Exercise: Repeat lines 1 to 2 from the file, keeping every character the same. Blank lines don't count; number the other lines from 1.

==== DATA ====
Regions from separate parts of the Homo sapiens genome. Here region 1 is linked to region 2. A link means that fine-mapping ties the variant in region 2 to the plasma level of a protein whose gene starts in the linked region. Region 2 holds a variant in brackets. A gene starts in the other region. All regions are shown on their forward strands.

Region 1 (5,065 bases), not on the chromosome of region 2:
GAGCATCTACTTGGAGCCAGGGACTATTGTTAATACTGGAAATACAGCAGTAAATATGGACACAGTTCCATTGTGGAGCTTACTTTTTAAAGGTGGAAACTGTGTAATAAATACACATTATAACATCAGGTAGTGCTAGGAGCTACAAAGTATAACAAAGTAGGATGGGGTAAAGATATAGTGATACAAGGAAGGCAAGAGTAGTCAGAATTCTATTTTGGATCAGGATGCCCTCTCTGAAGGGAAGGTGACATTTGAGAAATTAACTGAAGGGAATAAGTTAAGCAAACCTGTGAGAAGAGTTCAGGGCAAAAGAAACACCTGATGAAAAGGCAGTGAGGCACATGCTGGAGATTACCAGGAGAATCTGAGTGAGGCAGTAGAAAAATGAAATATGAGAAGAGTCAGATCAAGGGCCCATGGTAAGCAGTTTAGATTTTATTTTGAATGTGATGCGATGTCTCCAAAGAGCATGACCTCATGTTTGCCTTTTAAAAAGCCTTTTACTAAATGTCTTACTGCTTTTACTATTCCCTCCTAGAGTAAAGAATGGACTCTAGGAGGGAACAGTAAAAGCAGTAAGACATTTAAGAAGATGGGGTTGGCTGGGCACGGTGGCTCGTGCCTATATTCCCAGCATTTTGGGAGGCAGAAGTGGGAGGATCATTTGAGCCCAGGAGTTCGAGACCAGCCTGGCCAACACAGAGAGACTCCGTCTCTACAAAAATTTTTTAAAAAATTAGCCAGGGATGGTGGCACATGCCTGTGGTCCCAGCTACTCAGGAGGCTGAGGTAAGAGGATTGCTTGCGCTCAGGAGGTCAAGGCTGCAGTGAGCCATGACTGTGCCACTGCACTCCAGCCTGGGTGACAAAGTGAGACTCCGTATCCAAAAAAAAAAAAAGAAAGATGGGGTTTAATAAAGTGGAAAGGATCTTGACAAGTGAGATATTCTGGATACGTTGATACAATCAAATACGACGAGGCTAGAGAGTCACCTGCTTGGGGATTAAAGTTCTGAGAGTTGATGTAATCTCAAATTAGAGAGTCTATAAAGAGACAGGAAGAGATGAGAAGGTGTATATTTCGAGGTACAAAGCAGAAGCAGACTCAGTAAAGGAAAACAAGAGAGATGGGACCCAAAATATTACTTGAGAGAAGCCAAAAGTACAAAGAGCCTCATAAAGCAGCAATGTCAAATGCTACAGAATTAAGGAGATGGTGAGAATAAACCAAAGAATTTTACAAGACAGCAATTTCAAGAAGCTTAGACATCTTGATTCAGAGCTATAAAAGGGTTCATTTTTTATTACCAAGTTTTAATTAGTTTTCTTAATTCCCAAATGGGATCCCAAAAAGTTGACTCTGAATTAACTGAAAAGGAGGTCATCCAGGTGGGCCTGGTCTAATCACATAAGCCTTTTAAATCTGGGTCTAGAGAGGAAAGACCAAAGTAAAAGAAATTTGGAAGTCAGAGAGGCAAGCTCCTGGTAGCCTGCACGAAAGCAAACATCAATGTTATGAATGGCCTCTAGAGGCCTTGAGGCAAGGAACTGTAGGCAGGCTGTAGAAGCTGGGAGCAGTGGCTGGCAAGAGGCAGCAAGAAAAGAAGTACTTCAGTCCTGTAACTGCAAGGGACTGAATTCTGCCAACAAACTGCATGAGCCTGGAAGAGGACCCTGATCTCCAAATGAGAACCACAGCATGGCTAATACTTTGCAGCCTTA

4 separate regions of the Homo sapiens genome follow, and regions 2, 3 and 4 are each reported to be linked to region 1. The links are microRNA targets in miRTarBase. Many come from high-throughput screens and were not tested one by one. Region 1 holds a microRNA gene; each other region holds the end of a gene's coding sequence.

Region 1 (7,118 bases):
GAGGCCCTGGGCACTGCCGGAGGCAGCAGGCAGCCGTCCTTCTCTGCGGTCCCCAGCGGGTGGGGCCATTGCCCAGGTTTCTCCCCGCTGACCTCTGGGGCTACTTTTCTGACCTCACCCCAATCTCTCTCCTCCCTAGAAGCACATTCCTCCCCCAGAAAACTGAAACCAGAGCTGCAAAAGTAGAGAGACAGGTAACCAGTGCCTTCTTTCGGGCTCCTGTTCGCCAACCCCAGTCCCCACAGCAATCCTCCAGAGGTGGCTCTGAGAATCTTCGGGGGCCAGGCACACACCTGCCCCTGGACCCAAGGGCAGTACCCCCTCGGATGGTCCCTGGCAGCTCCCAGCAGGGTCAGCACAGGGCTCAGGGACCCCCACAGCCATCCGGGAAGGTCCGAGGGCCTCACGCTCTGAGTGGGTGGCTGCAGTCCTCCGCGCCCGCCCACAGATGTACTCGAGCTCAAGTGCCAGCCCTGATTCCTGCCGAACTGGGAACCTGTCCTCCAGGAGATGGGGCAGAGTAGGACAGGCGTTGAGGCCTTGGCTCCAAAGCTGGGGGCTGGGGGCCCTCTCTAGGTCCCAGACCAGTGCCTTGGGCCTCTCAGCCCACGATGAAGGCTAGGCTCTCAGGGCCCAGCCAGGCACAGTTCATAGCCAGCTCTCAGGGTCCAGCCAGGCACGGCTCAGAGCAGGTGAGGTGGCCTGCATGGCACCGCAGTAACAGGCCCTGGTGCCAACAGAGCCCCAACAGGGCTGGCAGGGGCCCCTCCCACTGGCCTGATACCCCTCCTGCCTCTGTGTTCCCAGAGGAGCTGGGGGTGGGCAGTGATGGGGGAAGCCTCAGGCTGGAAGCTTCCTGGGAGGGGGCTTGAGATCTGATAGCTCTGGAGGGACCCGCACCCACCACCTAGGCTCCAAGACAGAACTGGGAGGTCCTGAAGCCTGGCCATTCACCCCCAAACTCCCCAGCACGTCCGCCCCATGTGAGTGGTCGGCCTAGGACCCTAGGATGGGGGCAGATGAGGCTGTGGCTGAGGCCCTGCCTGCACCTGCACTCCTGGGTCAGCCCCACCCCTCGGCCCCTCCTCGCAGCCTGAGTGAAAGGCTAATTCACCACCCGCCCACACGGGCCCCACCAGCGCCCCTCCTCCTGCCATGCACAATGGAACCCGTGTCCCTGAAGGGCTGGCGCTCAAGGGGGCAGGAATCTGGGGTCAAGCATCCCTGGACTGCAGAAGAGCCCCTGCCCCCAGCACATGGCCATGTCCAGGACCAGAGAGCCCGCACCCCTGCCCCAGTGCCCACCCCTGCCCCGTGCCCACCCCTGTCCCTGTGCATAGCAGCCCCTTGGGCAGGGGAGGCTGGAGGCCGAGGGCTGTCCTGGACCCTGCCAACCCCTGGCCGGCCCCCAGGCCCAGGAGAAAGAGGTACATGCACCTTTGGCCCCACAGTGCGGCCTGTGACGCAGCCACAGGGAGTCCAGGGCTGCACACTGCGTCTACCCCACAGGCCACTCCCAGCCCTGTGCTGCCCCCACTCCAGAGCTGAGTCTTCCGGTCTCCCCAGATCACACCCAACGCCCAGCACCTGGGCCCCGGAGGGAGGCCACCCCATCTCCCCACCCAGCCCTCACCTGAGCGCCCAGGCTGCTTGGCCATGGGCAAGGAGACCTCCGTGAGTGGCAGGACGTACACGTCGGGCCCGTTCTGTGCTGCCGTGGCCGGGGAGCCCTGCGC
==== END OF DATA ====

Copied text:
Regions from separate parts of the Homo sapiens genome. Here region 1 is linked to region 2. A link means that fine-mapping ties the variant in region 2 to the plasma level of a protein whose gene starts in the linked region. Region 2 holds a variant in brackets. A gene starts in the other region. All regions are shown on their forward strands.

Region 1 (5,065 bases), not on the chromosome of region 2: